Our investor is unimpressed with a 5% return. Our investor is searching for a financial advisor with a 10% return. The first mistake that this investor makes is that they have no frame of reference. That 5% may have actually outperformed the market by a significant margin, but they will never know because they were fixated on 10%.
Nevertheless, our hypothetical investor seeks out another financial advisor, Advisor B. In a meeting with Advisor B, our investor hears about a 10.41% return. Our investor gets excited because this is more in line with their investment performance objective. Advisor B tells our investor that they have a proprietary strategy using options, stocks and hedging positions in order to produce their returns. The proprietary strategy is a secret to the firm and they cannot share it for fear that the competition may try and duplicate it. Advisor B shows their track record for the last 5 years and it is 10.41%. Unfortunately, our hypothetical investor jumps all over this and opens several accounts with Advisor B. This would be a mistake without further investigation.
What is wrong with this picture?
- Advisor B's strategy is a secret. - Bernie Madoff's strategy was a secret too.
- Advisor B made large bets on the energy sector. - The energy sector is in a bear market now and our investor is completely unaware how this firm achieved the 10.41% return. The odds of Advisor B making 10.41% for the next 5 years would be next to impossible if they are primarily an energy sector manager and the energy sector is in a bear market.
- Our investor made as his goal 10%. - There is no guarantee of future performance from any financial advisor. Picking a number by the investor is fraught with peril.
- Our investor completely discounted Advisor A because the 5% return was not the 10% that they wanted to make. - Our investor made a decision not to invest with Advisor A based on an unrealistic expectation.
- Will you prepare a Comprehensive Financial Plan for me?
- What types of investments do you recommend that I invest in?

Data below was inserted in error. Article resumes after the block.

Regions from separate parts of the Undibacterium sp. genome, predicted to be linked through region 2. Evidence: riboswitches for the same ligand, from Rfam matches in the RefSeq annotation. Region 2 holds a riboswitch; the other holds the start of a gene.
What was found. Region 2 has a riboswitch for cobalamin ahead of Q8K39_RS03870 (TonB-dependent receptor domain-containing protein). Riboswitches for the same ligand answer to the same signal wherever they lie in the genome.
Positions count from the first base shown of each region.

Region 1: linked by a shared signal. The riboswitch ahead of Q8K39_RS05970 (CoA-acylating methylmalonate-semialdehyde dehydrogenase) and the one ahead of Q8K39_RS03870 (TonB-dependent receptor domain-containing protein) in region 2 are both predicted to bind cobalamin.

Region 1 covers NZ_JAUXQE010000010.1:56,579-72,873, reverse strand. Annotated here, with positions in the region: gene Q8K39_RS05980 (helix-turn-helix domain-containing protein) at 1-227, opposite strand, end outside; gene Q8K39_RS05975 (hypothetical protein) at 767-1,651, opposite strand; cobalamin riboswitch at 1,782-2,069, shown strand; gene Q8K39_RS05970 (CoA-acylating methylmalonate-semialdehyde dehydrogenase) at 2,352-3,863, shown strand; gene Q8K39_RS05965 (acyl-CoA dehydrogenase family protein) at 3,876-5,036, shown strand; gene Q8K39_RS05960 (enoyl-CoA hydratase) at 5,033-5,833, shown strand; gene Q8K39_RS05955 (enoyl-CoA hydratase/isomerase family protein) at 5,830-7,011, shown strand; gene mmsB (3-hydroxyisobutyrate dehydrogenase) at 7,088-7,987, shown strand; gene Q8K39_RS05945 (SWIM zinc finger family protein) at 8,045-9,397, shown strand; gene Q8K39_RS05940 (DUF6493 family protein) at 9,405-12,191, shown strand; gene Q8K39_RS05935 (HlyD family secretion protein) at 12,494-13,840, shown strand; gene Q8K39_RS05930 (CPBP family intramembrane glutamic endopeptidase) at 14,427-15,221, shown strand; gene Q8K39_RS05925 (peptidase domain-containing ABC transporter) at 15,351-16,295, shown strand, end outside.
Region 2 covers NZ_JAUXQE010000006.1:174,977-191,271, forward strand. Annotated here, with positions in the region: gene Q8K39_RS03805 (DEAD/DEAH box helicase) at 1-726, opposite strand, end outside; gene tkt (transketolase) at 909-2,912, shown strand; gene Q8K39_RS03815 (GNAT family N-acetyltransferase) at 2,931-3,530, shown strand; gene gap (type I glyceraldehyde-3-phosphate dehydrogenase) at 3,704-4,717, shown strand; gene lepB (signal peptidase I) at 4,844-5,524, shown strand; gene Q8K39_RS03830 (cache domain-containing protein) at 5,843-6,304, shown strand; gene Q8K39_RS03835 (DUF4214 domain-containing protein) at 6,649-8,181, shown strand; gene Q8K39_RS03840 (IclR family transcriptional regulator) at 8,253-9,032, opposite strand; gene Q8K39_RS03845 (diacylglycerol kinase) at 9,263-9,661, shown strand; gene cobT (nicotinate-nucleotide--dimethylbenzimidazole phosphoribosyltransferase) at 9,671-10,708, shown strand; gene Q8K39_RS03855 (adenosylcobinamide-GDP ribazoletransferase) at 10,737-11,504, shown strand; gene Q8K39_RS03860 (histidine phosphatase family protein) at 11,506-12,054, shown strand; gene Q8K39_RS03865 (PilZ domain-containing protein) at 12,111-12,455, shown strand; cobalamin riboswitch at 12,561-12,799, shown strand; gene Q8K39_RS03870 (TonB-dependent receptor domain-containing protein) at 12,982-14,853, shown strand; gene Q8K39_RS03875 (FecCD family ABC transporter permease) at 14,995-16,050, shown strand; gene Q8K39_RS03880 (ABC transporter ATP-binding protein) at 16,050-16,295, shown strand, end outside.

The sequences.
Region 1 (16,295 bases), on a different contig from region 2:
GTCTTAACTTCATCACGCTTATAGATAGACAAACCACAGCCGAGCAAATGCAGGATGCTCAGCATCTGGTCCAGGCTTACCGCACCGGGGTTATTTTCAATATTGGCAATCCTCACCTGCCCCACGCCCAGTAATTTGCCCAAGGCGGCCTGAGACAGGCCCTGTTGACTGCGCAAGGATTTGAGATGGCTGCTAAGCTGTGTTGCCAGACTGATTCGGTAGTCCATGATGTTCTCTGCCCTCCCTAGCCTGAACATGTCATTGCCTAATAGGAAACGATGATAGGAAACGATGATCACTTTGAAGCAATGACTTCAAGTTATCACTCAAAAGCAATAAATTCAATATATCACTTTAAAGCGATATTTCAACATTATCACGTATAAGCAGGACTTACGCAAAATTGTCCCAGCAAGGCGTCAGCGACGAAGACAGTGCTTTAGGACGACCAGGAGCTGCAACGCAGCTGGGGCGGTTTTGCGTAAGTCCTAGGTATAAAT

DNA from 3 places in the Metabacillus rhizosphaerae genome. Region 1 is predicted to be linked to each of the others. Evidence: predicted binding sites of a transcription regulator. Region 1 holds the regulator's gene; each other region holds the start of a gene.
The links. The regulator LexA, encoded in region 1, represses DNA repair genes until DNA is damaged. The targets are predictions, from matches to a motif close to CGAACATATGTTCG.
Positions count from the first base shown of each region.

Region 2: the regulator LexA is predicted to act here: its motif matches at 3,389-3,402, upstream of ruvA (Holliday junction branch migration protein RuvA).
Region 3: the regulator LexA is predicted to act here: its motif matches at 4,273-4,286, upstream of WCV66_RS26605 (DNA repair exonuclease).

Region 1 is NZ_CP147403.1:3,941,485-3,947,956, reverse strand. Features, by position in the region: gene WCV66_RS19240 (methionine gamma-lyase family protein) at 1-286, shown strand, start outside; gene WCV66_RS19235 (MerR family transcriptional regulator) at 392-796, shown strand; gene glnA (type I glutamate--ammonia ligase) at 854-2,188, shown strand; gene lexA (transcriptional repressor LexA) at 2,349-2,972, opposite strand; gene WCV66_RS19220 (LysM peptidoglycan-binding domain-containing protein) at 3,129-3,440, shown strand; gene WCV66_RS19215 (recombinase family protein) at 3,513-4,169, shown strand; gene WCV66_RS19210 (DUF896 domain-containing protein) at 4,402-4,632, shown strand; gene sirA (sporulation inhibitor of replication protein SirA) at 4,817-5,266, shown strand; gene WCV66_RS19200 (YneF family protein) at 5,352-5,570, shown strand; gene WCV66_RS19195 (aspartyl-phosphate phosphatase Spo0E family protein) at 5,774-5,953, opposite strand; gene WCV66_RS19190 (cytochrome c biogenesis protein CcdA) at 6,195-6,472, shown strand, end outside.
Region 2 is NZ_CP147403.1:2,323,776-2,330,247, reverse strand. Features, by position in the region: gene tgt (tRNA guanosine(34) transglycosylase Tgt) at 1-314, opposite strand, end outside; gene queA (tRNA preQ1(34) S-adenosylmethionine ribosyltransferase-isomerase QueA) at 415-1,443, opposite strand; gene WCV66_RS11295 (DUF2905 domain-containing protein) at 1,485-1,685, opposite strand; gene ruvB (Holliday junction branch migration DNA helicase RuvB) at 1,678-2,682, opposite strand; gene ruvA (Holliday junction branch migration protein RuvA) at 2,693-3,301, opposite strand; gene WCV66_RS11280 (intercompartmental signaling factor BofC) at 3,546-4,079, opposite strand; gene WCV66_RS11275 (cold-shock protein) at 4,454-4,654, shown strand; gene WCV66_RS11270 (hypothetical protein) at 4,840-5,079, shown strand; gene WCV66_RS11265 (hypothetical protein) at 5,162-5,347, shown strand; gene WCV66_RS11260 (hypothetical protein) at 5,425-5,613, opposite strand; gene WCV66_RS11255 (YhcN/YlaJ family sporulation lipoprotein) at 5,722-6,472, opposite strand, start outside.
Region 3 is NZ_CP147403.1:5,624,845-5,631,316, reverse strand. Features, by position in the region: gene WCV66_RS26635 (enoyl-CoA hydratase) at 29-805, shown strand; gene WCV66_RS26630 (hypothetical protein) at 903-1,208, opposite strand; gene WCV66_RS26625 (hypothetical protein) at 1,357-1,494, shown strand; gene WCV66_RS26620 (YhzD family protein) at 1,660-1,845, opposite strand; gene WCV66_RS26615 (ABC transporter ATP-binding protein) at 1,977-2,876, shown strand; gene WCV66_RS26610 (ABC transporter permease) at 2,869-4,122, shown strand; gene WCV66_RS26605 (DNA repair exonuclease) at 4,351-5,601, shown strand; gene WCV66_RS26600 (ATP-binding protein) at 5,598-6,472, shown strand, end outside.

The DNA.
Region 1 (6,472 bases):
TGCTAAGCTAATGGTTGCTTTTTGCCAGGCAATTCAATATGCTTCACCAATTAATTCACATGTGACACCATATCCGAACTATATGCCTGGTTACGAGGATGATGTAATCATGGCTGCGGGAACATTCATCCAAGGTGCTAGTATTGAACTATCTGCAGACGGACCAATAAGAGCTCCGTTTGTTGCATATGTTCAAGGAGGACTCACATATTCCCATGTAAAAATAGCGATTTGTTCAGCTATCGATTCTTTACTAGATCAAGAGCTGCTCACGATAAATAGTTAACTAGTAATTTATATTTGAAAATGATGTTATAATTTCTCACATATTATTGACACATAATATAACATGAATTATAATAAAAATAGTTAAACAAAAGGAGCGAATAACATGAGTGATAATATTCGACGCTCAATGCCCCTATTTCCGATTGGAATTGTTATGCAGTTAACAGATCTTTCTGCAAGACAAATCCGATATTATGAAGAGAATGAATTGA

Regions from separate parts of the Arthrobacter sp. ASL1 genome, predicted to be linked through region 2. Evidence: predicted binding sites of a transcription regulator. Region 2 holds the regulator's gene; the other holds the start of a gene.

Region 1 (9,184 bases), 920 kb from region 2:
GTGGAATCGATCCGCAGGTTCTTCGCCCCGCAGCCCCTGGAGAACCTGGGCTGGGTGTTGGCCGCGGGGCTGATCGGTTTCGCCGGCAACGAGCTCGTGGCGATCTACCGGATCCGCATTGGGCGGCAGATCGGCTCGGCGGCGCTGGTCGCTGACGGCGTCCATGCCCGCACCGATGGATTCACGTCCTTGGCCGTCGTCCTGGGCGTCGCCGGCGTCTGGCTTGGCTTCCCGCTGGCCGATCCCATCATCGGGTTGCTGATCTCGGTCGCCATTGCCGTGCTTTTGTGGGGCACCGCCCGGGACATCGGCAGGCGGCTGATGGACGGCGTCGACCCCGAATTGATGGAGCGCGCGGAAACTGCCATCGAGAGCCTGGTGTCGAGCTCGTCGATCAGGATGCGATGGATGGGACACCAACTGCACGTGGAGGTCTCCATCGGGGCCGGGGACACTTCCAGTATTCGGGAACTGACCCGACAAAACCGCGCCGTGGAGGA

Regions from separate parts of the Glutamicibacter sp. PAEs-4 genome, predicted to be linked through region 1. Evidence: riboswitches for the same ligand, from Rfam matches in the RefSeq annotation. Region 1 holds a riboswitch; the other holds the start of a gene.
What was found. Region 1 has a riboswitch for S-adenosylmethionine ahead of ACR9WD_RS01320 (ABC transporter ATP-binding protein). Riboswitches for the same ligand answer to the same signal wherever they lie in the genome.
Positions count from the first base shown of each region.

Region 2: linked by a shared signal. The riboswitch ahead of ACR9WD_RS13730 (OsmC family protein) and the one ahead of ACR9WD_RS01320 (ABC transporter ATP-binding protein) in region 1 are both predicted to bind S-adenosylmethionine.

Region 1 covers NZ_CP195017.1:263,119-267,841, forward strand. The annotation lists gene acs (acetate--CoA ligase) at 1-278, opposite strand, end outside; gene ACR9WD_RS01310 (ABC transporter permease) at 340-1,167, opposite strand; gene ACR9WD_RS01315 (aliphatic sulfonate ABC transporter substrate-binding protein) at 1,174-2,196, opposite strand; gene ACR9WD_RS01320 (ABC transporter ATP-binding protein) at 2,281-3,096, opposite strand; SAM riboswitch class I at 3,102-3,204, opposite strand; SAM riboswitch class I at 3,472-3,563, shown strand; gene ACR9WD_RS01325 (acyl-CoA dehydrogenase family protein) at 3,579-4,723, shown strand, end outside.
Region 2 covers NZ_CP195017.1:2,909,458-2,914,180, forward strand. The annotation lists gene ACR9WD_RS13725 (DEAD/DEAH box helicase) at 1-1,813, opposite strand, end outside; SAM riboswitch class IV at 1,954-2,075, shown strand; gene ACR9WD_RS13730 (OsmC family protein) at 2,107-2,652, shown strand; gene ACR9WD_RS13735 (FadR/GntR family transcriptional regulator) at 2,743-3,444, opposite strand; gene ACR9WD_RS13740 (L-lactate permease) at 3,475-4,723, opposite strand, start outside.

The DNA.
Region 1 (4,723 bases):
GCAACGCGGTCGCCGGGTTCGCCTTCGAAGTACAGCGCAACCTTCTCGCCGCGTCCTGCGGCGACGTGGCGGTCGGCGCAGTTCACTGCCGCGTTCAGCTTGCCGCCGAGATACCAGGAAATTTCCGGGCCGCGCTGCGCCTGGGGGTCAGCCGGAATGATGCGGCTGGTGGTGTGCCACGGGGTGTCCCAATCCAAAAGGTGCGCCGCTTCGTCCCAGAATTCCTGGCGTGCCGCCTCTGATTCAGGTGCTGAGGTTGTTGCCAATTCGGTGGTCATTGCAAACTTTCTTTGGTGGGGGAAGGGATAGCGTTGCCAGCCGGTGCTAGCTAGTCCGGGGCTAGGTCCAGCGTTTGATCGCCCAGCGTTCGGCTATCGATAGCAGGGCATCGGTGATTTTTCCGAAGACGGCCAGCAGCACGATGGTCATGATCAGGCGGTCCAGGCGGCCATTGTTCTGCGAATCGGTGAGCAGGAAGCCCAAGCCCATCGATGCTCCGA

- What kind of strategy or strategies do you use? Please explain your strategy(s).
- What are the fees associated with your recommendations?
- What will be the tax implications of your recommendation?
- What conflicts of interest do you have?
- How are you compensated? Fees, Commissions or a Combination?
- Can you be hired on an hourly or retainer basis?
- How do you make investment decisions after accounts are invested initially?
- How will additional investments be handled?
- Have you ever gone to cash? If so, why?
- Where will my accounts be held? What custodian or firm?
- What protections do you have in place for the safety of my funds?
- What licenses do you hold? What designations do you hold?
- Have you ever had a license or designation subject to any type of disciplinary action?
- What can you provide me as verification of a background check and the background check for all principal members of your firm? (Those with access to my accounts.)
- Where are your written disclosures? Please provide in writing for my review.
This is a short list of good questions to ask any Financial Advisor. Of course, there are other questions to ask in addition to these. It depends on your personal situation.
I trust that you can see now why seeking a 10% return is the absolute wrong way to go about choosing a financial advisor. A Comprehensive Financial Plan is what you should demand as your starting point. You need to look at the entire balance sheet which is Assets and Liabilities. You need to understand the plan and the process that goes into designing the financial plan for your needs. Believe me, you will be much better off with a Financial Plan.
Please feel free to comment.